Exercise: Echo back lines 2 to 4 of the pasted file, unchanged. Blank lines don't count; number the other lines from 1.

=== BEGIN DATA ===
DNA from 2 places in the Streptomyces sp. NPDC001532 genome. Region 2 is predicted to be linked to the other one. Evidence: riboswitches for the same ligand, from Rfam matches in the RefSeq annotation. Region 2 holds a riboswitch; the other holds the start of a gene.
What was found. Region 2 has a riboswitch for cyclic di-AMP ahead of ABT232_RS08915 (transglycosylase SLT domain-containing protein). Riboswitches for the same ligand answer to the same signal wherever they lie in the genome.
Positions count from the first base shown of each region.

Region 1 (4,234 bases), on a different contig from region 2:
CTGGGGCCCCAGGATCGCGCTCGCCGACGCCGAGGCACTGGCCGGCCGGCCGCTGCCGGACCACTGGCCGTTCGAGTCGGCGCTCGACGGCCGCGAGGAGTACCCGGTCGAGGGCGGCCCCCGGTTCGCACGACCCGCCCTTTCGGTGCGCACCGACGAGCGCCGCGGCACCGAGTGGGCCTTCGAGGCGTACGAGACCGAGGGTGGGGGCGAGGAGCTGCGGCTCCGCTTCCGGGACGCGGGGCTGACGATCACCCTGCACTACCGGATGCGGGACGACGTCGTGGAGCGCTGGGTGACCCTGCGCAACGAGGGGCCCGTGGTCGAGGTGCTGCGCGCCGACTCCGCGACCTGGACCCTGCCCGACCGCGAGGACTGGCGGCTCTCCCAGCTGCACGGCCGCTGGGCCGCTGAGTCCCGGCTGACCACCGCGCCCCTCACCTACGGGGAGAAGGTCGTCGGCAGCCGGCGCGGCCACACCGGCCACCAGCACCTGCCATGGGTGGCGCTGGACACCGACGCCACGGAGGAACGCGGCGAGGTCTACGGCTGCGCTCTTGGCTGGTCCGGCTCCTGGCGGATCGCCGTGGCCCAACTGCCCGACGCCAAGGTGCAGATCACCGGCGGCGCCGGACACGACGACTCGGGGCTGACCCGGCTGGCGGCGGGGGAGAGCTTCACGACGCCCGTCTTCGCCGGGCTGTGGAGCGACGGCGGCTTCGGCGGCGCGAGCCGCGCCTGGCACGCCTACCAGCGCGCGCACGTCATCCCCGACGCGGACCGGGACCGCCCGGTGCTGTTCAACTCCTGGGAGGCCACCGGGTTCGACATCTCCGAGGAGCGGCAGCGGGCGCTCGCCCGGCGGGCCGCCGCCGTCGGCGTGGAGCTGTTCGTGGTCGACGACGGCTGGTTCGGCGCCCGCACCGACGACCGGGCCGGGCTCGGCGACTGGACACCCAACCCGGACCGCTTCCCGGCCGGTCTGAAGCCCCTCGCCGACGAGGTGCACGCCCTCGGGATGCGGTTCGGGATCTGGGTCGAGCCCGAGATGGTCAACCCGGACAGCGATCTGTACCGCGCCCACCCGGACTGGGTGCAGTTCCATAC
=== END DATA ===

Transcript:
What was found. Region 2 has a riboswitch for cyclic di-AMP ahead of ABT232_RS08915 (transglycosylase SLT domain-containing protein). Riboswitches for the same ligand answer to the same signal wherever they lie in the genome.
Positions count from the first base shown of each region.

Region 1 (4,234 bases), on a different contig from region 2: